The ayurvedic diet is been followed by people for the past thousand years. It is the type of diet that includes the balancing of different types of energy with your body, which also helps in improving your health. 

Unlike many other diets, the Ayurvedic diet gives you personalized recommendations on which foods to eat and which to avoid based on your body type. It’s also popular because it’s said to promote not only physical but also mental health.

This article will teach you everything you need to know about the Ayurvedic diet, including its benefits, drawbacks, and foods to eat and avoid.

Understanding about Ayurvedic diet

Ayurveda is a type of holistic medicine that focuses on promoting body-mind balance.

The universe is made up of five elements, according to Ayurveda: Vayu (air), Jala (water), Akash (space), Teja (fire), and Prithvi (earth).

These elements are thought to combine to form three distinct doshas, which are types of energy that circulate within your body. Each dosha is in charge of different physiological functions.

Pitta governs hunger, thirst, and body temperature. Meanwhile, the Vata dosha regulates electrolytes and movement, whereas the Kapha dosha promotes joint function.

The Ayurvedic diet is an Ayurvedic component that has been practiced for thousands of years. It is based on identifying your dominant dosha and eating specific foods to promote balance among the three doshas.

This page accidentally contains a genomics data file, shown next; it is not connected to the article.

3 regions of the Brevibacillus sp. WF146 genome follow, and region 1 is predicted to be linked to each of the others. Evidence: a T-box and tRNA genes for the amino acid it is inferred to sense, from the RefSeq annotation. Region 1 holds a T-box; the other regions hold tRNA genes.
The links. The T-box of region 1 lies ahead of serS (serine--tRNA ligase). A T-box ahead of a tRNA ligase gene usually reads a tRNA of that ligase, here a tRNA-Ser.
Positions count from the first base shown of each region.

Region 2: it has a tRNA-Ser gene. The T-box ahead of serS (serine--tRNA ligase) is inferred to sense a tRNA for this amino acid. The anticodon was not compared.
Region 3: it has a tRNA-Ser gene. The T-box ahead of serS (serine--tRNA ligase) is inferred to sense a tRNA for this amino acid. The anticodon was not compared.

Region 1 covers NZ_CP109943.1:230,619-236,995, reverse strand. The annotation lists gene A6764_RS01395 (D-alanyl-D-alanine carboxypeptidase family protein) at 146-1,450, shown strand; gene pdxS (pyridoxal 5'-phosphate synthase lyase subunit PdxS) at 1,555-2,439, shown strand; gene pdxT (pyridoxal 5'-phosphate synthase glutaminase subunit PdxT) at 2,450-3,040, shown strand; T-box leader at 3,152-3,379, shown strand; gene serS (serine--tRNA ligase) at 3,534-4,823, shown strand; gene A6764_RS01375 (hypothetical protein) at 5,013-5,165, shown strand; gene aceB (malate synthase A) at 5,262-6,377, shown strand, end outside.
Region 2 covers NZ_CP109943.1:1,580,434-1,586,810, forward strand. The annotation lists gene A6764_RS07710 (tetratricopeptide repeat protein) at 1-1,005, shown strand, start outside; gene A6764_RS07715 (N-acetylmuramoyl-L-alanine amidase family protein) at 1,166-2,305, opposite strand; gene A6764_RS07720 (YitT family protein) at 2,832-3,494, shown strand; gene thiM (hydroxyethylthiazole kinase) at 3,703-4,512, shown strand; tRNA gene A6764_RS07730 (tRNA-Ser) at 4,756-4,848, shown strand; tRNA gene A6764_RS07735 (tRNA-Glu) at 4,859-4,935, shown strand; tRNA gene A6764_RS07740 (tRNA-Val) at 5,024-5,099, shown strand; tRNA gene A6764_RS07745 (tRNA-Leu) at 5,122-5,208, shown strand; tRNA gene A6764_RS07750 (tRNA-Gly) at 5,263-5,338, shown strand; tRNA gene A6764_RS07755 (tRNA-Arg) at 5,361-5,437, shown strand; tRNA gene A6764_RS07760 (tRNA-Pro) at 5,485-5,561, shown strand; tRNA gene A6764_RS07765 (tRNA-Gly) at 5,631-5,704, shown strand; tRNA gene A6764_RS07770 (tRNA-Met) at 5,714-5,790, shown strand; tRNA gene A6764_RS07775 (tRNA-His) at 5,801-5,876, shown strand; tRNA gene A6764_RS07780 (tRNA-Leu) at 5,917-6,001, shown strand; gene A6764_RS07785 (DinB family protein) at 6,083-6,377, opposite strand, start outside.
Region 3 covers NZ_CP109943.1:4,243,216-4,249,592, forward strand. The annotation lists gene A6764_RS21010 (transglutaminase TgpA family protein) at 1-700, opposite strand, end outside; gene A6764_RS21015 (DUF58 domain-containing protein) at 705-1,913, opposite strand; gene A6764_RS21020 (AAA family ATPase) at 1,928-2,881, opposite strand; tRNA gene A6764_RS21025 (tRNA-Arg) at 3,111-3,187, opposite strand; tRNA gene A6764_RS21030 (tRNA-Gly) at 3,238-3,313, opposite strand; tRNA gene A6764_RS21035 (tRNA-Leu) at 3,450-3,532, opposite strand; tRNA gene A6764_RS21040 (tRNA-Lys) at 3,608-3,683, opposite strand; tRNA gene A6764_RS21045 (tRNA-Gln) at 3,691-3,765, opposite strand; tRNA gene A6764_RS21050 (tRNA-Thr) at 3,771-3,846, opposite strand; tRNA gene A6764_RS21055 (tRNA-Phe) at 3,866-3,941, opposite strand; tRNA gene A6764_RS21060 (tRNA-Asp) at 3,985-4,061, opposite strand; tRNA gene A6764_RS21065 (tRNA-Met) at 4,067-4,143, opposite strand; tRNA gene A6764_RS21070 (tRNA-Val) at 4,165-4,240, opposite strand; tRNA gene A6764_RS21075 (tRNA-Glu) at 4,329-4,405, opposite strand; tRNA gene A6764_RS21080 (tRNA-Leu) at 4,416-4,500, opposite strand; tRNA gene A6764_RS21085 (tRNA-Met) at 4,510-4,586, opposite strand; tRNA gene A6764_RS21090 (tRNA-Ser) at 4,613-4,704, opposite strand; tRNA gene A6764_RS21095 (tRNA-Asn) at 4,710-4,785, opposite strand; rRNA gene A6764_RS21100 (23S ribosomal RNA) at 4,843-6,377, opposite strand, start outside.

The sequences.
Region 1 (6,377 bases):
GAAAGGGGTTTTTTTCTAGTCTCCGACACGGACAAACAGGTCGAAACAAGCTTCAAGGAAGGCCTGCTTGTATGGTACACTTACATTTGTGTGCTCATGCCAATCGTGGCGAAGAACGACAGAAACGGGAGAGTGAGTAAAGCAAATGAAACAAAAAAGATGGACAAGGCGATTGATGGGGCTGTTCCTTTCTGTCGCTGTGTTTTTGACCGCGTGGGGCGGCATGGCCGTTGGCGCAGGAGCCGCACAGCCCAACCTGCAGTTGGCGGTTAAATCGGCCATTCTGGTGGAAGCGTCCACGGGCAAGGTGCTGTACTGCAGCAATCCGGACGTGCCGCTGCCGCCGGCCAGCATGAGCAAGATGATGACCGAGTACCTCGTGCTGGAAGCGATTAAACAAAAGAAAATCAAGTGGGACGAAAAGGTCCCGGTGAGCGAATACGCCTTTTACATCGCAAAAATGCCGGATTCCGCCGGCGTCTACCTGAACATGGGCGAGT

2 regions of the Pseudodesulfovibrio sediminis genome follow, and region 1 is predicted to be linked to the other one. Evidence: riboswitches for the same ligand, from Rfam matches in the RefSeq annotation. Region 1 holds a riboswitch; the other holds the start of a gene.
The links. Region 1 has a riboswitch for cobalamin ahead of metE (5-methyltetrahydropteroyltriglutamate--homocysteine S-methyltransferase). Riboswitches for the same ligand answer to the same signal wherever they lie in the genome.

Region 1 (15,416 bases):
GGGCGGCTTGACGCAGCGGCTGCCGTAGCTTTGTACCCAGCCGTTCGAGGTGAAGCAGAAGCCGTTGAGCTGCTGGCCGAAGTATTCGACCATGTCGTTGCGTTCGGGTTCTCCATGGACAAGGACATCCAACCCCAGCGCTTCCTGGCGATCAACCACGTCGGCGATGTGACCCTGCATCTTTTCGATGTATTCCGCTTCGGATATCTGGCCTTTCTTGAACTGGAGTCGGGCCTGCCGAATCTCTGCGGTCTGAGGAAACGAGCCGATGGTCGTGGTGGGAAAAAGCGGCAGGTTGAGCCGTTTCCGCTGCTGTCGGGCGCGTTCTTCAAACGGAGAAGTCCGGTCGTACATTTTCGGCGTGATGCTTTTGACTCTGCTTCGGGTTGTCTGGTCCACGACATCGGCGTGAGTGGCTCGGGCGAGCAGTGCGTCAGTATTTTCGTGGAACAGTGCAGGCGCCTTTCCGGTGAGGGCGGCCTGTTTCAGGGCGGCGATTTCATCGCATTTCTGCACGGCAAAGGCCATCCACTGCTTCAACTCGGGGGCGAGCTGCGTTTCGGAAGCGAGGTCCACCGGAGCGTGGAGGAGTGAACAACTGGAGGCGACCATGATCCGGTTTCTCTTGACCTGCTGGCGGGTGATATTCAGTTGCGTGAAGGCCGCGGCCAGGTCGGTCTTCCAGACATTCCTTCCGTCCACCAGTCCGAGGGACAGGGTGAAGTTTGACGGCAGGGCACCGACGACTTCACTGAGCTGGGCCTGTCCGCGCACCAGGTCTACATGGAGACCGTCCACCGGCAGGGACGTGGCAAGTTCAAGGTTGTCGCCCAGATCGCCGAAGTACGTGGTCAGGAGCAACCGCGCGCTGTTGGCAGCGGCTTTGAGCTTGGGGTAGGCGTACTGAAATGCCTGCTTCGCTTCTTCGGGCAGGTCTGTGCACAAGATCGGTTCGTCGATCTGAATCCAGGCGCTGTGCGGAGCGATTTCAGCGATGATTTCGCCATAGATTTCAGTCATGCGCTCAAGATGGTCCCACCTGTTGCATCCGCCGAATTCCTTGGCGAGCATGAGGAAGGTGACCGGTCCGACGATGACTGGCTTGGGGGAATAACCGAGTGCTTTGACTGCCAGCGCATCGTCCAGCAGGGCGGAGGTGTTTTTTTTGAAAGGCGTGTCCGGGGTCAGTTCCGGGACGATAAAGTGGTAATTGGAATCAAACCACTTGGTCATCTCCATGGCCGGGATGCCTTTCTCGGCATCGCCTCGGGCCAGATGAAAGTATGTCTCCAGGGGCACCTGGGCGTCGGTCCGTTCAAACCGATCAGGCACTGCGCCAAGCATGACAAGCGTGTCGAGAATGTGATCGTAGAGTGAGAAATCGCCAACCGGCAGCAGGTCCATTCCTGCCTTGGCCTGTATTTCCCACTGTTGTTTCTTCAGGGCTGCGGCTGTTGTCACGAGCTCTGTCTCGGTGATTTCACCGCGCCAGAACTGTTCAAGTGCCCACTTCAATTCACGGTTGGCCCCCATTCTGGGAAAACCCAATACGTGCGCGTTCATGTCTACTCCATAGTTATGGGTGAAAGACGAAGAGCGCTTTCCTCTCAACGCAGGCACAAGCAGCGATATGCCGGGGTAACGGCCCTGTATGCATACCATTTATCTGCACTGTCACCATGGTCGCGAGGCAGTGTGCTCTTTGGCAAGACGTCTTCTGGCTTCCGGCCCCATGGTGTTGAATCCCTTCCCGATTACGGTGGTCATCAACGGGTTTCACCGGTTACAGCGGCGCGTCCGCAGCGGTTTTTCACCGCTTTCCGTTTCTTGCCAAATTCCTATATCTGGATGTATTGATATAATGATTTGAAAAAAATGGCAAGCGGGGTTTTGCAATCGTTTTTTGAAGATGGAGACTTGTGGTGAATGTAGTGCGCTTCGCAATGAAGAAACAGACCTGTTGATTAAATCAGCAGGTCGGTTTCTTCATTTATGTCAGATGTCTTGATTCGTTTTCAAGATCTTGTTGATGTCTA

How does it work

The Ayurvedic diet is a type of eating plan that specifies when, how, and what to eat based on your dosha, or body type.

Here are some of the main characteristics of each dosha to help you decide which one best suits you:

Pitta (fire plus water). Intelligent, determined, and hardworking. This dosha has a medium physical build, a short temper, and may be afflicted with indigestion, heart disease, or high blood pressure.

Vata (space + air). Innovative, energizing, and lively. When this dosha is out of balance, people with this dosha tend to be thin with a light frame and may experience digestive issues, fatigue, or anxiety.

Earth + water = Kapha. Naturally serene, grounded, and devoted. Those with a Kapha dosha have a stronger build and may struggle with weight gain, asthma, depression, or diabetes.

Your dosha determines which foods you should eat to promote inner balance, according to this diet.

The pitta dosha, for example, prefers cooling, energizing foods and avoids spices, nuts, and seeds.

Meanwhile, the Vata dosha prefers warm, moist, grounding foods and avoids dried fruits, bitter herbs, and raw vegetables.

Finally, the Kapha dosha prefers fruits, vegetables, and legumes over heavy foods like nuts, seeds, and oils.

All three doshas should avoid red meat, artificial sweeteners, and processed foods. Instead, the Ayurvedic diet promotes the consumption of nutritious whole foods.


Here are a few of the Ayurvedic Diet’s potential benefits.

Promotes whole foods

Although there are specific guidelines for each dosha in the Ayurvedic diet, the diet as a whole encourages eating whole foods such as fruits, vegetables, grains, and legumes.

Because these foods are high in essential nutrients, they can greatly benefit your health.

The diet also limits processed foods, which frequently lack fiber and essential vitamins and minerals.

According to research, eating more processed foods may increase your risk of heart disease, cancer, and even death.

As a result, the Ayurvedic diet may aid in the prevention of chronic disease and the promotion of overall health. More research, however, is required.

Could aid in weight loss

Because the Ayurvedic diet emphasizes nutrient-dense whole foods, it may aid in weight loss.

While research on the Ayurvedic diet and weight loss is limited, some studies have found that it may be effective in this regard.